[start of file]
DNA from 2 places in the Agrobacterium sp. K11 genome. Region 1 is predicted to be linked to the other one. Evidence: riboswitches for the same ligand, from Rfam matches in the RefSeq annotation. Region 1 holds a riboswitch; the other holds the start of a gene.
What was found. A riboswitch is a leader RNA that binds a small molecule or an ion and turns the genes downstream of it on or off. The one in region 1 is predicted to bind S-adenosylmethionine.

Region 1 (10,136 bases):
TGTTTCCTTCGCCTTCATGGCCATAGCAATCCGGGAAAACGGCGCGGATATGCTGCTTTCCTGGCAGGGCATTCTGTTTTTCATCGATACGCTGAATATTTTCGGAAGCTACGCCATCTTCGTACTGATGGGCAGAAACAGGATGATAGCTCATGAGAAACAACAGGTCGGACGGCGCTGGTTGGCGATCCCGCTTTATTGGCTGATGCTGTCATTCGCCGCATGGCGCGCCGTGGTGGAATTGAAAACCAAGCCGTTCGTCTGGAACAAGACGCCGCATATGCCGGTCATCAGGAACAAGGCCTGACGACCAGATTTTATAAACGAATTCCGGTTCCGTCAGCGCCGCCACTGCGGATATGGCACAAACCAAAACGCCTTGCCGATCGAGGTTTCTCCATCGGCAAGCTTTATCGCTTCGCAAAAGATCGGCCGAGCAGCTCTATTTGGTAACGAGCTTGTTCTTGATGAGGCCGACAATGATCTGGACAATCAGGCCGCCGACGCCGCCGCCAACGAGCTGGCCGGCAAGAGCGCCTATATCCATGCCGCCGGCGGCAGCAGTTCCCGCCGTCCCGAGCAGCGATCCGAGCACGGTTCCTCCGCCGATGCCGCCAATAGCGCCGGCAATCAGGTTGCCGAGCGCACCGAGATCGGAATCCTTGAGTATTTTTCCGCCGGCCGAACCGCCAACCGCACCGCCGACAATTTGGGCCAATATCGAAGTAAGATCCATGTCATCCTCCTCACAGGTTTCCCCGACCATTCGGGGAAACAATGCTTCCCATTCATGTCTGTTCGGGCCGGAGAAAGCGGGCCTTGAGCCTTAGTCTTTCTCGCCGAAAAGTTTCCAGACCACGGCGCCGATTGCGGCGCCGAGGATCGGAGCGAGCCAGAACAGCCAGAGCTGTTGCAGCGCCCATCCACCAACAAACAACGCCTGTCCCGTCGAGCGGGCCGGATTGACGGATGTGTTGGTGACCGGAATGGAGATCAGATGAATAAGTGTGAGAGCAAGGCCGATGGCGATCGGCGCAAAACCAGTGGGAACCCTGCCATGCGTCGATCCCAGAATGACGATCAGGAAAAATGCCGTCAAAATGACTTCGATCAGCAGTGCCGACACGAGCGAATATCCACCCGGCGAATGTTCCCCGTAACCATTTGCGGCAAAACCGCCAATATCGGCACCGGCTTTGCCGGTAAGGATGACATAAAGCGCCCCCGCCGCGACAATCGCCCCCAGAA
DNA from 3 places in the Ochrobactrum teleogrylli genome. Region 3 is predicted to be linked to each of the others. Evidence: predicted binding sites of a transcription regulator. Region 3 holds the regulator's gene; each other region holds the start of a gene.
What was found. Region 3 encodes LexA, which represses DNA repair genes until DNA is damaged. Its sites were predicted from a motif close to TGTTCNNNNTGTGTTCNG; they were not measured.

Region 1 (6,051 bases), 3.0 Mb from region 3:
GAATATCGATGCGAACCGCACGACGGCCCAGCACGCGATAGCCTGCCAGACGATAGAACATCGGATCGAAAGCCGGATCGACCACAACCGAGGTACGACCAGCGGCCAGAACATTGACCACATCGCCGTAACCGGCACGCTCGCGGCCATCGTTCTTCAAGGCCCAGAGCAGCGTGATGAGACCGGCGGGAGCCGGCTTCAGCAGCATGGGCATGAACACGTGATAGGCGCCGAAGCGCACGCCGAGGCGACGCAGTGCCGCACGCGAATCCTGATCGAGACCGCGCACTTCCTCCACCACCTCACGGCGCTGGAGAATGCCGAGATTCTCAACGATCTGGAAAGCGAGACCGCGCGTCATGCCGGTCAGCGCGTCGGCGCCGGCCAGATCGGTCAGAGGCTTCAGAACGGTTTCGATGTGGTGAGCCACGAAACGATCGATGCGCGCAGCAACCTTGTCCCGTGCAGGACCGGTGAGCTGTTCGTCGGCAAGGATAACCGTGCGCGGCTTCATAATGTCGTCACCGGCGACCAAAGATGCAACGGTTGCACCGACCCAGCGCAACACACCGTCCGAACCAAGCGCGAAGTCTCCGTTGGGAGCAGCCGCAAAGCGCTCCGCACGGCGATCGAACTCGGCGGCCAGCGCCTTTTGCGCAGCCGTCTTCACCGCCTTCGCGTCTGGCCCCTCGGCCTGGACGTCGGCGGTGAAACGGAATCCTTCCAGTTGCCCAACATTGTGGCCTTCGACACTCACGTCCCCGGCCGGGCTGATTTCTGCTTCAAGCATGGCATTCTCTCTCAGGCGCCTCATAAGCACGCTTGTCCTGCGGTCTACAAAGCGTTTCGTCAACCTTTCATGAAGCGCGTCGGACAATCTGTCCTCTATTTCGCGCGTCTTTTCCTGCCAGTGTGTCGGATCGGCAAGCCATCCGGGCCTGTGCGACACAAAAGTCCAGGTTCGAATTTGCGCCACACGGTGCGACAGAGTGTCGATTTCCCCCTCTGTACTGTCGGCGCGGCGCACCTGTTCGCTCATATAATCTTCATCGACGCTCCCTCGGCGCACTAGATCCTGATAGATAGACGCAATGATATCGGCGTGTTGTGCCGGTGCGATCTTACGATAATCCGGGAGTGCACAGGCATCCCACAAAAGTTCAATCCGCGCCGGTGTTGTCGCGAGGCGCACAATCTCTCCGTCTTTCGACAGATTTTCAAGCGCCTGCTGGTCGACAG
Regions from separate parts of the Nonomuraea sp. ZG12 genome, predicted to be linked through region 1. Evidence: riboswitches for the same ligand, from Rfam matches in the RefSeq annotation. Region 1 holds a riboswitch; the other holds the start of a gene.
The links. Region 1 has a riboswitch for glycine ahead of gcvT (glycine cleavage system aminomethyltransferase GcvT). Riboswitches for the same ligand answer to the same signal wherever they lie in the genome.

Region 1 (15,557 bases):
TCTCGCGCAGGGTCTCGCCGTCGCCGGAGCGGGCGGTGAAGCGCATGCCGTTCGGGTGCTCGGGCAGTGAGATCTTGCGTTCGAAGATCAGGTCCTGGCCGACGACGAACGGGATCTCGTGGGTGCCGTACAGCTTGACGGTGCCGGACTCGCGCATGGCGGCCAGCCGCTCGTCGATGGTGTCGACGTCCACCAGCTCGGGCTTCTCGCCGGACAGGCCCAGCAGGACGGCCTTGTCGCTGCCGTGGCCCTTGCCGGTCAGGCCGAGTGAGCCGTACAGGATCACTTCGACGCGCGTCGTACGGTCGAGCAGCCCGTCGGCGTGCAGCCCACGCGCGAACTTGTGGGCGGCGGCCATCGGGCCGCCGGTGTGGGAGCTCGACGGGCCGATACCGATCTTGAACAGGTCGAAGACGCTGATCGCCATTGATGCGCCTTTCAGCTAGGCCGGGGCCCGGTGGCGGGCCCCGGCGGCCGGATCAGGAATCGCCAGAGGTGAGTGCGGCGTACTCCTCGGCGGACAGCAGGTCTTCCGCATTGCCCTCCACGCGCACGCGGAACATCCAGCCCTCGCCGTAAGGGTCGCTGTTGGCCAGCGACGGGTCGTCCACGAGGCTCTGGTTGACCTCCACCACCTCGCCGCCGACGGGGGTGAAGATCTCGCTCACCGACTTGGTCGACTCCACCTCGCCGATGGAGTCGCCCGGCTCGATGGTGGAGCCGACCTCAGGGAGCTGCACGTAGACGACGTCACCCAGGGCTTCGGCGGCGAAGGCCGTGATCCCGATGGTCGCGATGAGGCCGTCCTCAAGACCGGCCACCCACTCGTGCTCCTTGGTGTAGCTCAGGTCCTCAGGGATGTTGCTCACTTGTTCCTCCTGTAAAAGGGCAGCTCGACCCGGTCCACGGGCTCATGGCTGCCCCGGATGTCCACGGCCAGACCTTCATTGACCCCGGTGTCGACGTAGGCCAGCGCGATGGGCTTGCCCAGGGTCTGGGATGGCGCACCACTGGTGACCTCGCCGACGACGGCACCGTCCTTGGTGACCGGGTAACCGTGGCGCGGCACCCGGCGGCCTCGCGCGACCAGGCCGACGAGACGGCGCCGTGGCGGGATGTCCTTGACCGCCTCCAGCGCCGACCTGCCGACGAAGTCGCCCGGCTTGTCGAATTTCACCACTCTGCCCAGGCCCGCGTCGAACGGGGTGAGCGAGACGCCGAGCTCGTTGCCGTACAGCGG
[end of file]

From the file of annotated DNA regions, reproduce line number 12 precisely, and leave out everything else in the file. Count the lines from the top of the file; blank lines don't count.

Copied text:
TCTCGCGCAGGGTCTCGCCGTCGCCGGAGCGGGCGGTGAAGCGCATGCCGTTCGGGTGCTCGGGCAGTGAGATCTTGCGTTCGAAGATCAGGTCCTGGCCGACGACGAACGGGATCTCGTGGGTGCCGTACAGCTTGACGGTGCCGGACTCGCGCATGGCGGCCAGCCGCTCGTCGATGGTGTCGACGTCCACCAGCTCGGGCTTCTCGCCGGACAGGCCCAGCAGGACGGCCTTGTCGCTGCCGTGGCCCTTGCCGGTCAGGCCGAGTGAGCCGTACAGGATCACTTCGACGCGCGTCGTACGGTCGAGCAGCCCGTCGGCGTGCAGCCCACGCGCGAACTTGTGGGCGGCGGCCATCGGGCCGCCGGTGTGGGAGCTCGACGGGCCGATACCGATCTTGAACAGGTCGAAGACGCTGATCGCCATTGATGCGCCTTTCAGCTAGGCCGGGGCCCGGTGGCGGGCCCCGGCGGCCGGATCAGGAATCGCCAGAGGTGAGTGCGGCGTACTCCTCGGCGGACAGCAGGTCTTCCGCATTGCCCTCCACGCGCACGCGGAACATCCAGCCCTCGCCGTAAGGGTCGCTGTTGGCCAGCGACGGGTCGTCCACGAGGCTCTGGTTGACCTCCACCACCTCGCCGCCGACGGGGGTGAAGATCTCGCTCACCGACTTGGTCGACTCCACCTCGCCGATGGAGTCGCCCGGCTCGATGGTGGAGCCGACCTCAGGGAGCTGCACGTAGACGACGTCACCCAGGGCTTCGGCGGCGAAGGCCGTGATCCCGATGGTCGCGATGAGGCCGTCCTCAAGACCGGCCACCCACTCGTGCTCCTTGGTGTAGCTCAGGTCCTCAGGGATGTTGCTCACTTGTTCCTCCTGTAAAAGGGCAGCTCGACCCGGTCCACGGGCTCATGGCTGCCCCGGATGTCCACGGCCAGACCTTCATTGACCCCGGTGTCGACGTAGGCCAGCGCGATGGGCTTGCCCAGGGTCTGGGATGGCGCACCACTGGTGACCTCGCCGACGACGGCACCGTCCTTGGTGACCGGGTAACCGTGGCGCGGCACCCGGCGGCCTCGCGCGACCAGGCCGACGAGACGGCGCCGTGGCGGGATGTCCTTGACCGCCTCCAGCGCCGACCTGCCGACGAAGTCGCCCGGCTTGTCGAATTTCACCACTCTGCCCAGGCCCGCGTCGAACGGGGTGAGCGAGACGCCGAGCTCGTTGCCGTACAGCGG